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A bird sings at the top of a maple tree. I am standing in a park five blocks from my home, seven am. Who are you? I perk up my ears to locate the sound. The desire to see this bird mounts, and I feel my muscles tense; my attention to my surroundings funnels to this rough yearning. Yet she will surely flee if I approach in this manner.
Once during a visit to Algonquin Park, a friend introduced me to the practice of bird language , or the awareness of sounds and movements that not only birds but other wildlife understand as a monitoring system of peace and safety. It’s also a way for humans to monitor our own inner system. Birds perceive single-minded movements as aggression. The tensions that come out through body motions read as a possible predator, a disturbed vibration in the cosmic order. After, I would sit in green spaces close to my home to listen to the morning symphony and walked on Mont Royal. When I entered the forest with a busy mind and gruff body motions, the birds kept quiet and hid. When my tensions and mind calmed, trills and colours soon emerged from the density of green.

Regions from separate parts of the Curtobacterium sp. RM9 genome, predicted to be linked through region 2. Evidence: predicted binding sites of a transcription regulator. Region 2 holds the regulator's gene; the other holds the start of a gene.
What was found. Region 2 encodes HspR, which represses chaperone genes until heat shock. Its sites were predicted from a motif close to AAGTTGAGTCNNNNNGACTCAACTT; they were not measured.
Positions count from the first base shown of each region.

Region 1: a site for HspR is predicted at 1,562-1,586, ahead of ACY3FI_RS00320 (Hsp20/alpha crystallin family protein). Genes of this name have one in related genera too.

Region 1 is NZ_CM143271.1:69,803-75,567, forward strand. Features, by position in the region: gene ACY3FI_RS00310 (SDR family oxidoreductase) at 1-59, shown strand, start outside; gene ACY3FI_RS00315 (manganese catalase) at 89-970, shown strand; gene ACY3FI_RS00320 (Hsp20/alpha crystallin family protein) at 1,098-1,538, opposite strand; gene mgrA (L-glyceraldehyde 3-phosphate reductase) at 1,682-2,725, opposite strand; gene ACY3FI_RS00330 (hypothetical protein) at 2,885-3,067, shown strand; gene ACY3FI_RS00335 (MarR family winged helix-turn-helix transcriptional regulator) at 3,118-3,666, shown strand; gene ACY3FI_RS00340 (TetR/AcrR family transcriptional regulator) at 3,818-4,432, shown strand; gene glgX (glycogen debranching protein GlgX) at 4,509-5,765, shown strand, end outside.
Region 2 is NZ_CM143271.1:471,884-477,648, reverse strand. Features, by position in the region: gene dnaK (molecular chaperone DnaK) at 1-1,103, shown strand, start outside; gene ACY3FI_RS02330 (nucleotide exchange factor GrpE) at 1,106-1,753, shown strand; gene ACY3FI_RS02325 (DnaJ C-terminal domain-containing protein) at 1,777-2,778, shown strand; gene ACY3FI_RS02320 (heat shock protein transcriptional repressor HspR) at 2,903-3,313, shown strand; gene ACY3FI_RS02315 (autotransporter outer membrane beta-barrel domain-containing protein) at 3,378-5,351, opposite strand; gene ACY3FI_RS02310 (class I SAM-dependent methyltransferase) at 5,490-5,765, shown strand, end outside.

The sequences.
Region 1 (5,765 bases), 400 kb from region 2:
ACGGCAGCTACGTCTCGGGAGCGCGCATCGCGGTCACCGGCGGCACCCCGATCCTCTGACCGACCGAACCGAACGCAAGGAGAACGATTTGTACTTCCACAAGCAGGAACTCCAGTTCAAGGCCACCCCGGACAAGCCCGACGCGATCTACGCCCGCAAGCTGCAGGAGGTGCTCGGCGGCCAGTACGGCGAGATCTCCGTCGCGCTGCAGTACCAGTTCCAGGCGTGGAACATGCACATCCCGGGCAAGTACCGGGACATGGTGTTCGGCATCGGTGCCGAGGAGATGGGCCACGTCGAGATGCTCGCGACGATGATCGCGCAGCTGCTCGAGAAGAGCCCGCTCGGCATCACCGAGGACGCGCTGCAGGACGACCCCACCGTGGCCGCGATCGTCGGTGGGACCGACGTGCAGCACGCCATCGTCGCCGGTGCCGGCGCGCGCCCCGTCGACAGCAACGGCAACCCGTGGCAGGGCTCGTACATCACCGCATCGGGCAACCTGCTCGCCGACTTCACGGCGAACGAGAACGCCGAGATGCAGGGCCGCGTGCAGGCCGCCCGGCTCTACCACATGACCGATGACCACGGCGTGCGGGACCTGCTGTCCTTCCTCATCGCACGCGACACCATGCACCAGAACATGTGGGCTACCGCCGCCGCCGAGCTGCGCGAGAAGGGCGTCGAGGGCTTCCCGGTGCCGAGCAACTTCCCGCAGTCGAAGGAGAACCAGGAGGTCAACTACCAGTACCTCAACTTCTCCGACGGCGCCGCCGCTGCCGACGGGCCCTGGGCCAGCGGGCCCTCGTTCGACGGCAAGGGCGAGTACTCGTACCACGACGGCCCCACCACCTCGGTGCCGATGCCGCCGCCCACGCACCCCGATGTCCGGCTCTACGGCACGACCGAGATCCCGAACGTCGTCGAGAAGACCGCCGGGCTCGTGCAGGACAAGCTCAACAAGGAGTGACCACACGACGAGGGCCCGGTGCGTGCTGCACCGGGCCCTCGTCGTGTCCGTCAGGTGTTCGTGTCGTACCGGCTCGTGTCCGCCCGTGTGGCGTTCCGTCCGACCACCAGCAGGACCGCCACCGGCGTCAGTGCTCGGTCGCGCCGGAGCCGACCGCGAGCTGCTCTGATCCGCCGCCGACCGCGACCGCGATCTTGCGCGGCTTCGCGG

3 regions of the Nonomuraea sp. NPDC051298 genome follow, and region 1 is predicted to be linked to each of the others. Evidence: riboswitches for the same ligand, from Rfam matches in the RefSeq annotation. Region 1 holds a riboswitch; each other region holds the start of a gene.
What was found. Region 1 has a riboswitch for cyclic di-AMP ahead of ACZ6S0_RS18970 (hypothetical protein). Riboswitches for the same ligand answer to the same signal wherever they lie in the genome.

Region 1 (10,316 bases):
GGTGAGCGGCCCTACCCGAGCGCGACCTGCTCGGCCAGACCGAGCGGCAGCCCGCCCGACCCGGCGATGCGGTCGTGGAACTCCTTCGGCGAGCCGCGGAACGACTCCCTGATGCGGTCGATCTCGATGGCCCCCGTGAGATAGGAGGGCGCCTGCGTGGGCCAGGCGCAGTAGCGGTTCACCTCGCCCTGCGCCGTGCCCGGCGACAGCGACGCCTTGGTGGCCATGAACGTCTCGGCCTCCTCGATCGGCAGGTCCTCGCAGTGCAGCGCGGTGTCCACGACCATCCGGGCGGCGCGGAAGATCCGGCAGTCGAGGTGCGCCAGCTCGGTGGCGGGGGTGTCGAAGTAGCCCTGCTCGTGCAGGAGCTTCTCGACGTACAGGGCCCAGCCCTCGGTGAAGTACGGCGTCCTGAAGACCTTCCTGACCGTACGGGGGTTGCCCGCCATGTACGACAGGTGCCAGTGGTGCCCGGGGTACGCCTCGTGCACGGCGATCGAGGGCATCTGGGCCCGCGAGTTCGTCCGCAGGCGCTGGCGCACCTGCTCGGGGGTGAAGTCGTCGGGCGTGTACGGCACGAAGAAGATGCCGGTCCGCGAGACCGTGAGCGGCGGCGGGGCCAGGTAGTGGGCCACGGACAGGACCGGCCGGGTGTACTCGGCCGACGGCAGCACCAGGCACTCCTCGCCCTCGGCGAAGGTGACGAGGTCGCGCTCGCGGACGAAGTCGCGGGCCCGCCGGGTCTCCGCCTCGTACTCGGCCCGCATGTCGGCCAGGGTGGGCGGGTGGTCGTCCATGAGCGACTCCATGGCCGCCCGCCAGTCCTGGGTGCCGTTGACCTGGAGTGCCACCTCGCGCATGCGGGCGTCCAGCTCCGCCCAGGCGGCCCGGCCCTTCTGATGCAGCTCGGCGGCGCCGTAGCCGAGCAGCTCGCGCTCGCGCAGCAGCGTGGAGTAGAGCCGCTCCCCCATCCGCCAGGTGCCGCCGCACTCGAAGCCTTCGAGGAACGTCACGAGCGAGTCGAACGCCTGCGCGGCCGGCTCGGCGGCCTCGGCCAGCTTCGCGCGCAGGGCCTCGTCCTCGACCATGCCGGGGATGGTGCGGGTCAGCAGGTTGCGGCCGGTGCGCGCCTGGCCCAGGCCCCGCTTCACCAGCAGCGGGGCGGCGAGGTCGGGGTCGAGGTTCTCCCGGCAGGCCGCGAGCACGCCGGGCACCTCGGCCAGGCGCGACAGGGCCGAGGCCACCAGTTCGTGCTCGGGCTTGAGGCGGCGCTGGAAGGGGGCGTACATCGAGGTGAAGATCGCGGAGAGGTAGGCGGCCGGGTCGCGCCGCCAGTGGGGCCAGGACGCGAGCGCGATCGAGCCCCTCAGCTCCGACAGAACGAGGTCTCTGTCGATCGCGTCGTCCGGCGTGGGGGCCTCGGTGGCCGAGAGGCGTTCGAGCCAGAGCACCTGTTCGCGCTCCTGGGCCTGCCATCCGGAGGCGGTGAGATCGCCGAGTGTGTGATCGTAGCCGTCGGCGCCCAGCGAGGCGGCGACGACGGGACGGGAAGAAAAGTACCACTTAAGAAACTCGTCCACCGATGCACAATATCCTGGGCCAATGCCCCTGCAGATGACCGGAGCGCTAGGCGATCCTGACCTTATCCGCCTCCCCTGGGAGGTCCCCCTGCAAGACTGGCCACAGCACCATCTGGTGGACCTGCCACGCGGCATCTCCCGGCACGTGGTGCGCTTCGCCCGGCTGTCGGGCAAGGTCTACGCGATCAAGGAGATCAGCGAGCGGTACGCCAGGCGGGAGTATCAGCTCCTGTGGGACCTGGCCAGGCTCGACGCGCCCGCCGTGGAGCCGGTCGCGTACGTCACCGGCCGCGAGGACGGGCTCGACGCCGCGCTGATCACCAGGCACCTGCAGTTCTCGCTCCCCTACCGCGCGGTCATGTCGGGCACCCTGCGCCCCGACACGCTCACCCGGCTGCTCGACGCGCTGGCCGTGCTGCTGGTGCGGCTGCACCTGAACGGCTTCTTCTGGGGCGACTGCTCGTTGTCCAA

Back in Hamilton Park, I breathe, slow my steps. My jaw is tight, my shoulders lifted. Relax. I breathe again, into these body parts until they feel open and peaceful. Squirrels bicker, cardinals call out. My heart slows. I walk to the maple and follow the line of the trunk with my binoculars. And I find her, a white chested bird high in the jade leaves. At home I will search my field guide and listen to bird calls on the internet. Will I find a match? I don’t know. I’ll notice my shoulders lifted, my jaw tight. Relax. And a wild peace will fill me again.
For more information, see wilderness and nature awareness programs in Eastern Canada:
Nature Mentoring Training in St Saveur, QC
Sticks and Stones Wilderness School in Ontario
White Pine in Maine